I also sold a lot of old gold jewelry at his store. They bought some of it as estate jewelry (and paid over scrap) but they bought most of it as scrap, less 15%. I was hoping to get more, but I tried selling some jewelry on eBay. Most of it sold at scrap prices, and when you deduct eBay's 10% and PayPal's 2.9% and add the hassle of shipping and worry...I decided that I'd rather do business with the jeweler!

    I don't think I can bear to sell the parts. It's still a beautiful watch. I know no man would ever wear it, but it makes a lovely women's watch -- and it's solid gold. Over the years I received many, many compliments when it was on my wrist!
     
  8. Canuck

    Canuck Nov 8, 2018

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    The old adage goes that nothing is worth more to anybody else than it is to the owner. From an intrinsic and sentimental point of view, I suggest you keep it and enjoy it. Dispose of it, and in a month or so, you will have neither the watch, or the money.
     
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  9. rcs914

    rcs914 Nov 8, 2018

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    He likely performed what is called a "redial" where they clean up the dial and (poorly) reprint the Omega, and he likely added the "quartz" at that time.

    I wonder if the milanese could be fitted another watch? I know having a bracelet like that made today is incredibly expensive, so it's possible there is value there, but would definitely be a long shot.

    As with everything though it comes down to means. There are many here for whom spending $2-3K to have it fixed up properly wouldn't mean very much, and it would be worth it from a sentimental point of view, even if the watch itself is only worth a fraction of that. But if doing that isn't something you are comfortable with, maybe it's better to just leave it in a drawer for now.
     
  10. ac106

    ac106 Nov 8, 2018

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    I am unfamiliar with that adage.

    As I get older, the idea of keeping things around for sentimental reasons gets more off putting. While there are select objects I will hold on to indefinitely, the idea that everything touched by a family member is sacred and worth keeping just doesn't resonate with me, and I am one of the most nostalgic people you will ever meet.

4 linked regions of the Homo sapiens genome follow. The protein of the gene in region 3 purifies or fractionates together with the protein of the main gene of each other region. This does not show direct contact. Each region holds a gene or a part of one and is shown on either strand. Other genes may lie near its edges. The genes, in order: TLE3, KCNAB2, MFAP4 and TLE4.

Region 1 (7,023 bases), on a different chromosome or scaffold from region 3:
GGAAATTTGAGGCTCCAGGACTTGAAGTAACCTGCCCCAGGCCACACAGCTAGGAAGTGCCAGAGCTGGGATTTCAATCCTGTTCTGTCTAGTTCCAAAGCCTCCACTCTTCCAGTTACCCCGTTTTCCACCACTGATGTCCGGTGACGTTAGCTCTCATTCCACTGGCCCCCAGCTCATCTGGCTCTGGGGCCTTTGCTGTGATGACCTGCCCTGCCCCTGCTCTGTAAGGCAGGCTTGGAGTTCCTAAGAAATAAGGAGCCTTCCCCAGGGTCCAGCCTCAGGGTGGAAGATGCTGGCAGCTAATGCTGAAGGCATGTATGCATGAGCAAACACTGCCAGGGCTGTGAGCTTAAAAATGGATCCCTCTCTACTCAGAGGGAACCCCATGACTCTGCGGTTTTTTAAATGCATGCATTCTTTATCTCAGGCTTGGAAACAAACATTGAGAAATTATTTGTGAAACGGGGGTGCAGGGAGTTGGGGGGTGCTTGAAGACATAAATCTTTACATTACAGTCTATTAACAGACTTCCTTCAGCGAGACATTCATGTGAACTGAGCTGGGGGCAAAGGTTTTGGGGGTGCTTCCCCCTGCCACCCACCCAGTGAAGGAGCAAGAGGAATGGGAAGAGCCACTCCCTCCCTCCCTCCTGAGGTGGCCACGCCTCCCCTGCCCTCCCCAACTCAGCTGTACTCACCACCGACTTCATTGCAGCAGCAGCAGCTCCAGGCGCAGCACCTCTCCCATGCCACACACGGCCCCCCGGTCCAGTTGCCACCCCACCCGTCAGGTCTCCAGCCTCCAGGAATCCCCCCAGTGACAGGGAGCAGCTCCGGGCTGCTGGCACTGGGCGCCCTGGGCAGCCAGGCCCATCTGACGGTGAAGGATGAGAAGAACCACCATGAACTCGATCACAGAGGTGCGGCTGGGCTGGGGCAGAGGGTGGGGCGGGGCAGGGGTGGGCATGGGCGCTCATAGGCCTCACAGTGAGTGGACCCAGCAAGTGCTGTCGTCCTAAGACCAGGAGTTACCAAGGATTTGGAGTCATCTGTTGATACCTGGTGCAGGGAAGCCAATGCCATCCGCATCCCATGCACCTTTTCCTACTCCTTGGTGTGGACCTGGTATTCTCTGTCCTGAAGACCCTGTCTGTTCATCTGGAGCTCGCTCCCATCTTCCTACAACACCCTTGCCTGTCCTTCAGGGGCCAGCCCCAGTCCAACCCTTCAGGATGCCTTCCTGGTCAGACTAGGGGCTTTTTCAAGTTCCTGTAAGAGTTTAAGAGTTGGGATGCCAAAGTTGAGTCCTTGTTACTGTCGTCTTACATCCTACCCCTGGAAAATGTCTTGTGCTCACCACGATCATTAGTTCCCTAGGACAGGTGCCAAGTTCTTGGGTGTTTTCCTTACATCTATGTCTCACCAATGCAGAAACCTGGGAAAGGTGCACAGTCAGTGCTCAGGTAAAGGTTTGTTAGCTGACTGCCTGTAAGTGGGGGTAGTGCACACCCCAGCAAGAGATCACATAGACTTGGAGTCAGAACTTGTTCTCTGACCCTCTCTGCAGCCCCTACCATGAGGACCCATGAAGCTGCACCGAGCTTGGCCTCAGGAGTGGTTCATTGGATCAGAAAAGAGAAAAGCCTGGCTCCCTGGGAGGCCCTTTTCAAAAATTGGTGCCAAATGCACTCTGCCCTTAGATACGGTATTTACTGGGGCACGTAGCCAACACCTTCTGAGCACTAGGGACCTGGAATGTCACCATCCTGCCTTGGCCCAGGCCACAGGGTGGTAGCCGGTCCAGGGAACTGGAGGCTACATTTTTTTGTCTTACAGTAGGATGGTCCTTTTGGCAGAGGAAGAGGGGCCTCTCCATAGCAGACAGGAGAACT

If one isn't going to wear this watch regularly than i wholeheartedly endorse selling it. Now, I wouldn't suggest paying a bill with the money but maybe setting it aside to buy something one normally wouldn't. A nominal luxury or experience that one will enjoy more than a broken watch stored in a drawer until one dies and it becomes someone else's conundrum
     
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  11. Canuck

    Canuck Nov 8, 2018

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    Okay! My comments weren’t directed at anyone other than the OP. It was my attempt to contribute to helping them decide what to do. Now we know what you think, but is that important?
     
    Edited Nov 8, 2018
  12. ac106

    ac106 Nov 8, 2018

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    You seem offended by my comment. I’m not quite sure why. Regardless it was not my intent, just providing an alternate view of the situation.
     
  13. bgrisso

    bgrisso Nov 8, 2018

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    if you want to keep it for sentimental value, I would try to source a correct original dial and put it back together with the original movement. It won't be worth the costs in terms of market value, but that might not be the most important thing in this situation.
     
    Lyn T likes this.
  14. Lyn T

    Lyn T Nov 10, 2018

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    Thank you all so much for your input! I have enjoyed reading your honest opinions and suggestions. I have such mixed feelings about this watch. On the one hand, I agree with what ac 106 said. At my age, I am trying to get rid of things, so that when I die, my children won't have to deal with the all stuff I left behind! On the other hand, there is something about this watch, so I'm thinking of doing what bgrisso and Canuck have suggested: fix it and keep it.

    I've been doing some research and checking listings on eBay. The 620 movement wasn't made until 1962, and according to the serial number, the watch I have was made in 1966. I thought it was given to my father while we were living in France, but when we moved to Australia, my father made many return trips to Geneva. The watch must have been given to him during one of those trips.

    I think I should be able to buy a dial with a crown and (non-working) 620 movement on eBay for less than $100. The problem is that I've seen so many differently sized dials! How to make sure I'm getting the right one, other than asking for very specific measurements...? And how to ensure I'm getting a 14 K crown, other than asking, I guess!

    If I got a new crown, I think I'd wear the watch on occasion--and if I can find a dial in decent shape, I'd have a jeweler replace the "repaired" one. I have to say--it still amazes me that the jeweler did what he did all those years ago! He was the one who went on and on about preserving the watch's integrity!! I've examined the dial closely with a loop, and I can't see any paint on the numbers, so my guess is that he cleaned it and then painted the word "QUARTZ" on it!

    I don't think I'd bother having the original movement put back until I'm ready to sell it, or I'll leave specific instructions for my children. If nothing more, I'm guessing gold values will go up, so at least the watch may be worth more in a few years--if not as a collector's item, at least for its weight in gold.

    Final question: Just curious...Why does the watch decrease in value if you replace the dial with one exactly like the original? How would anyone even know that it's not the original?

    Thanks again for your comments!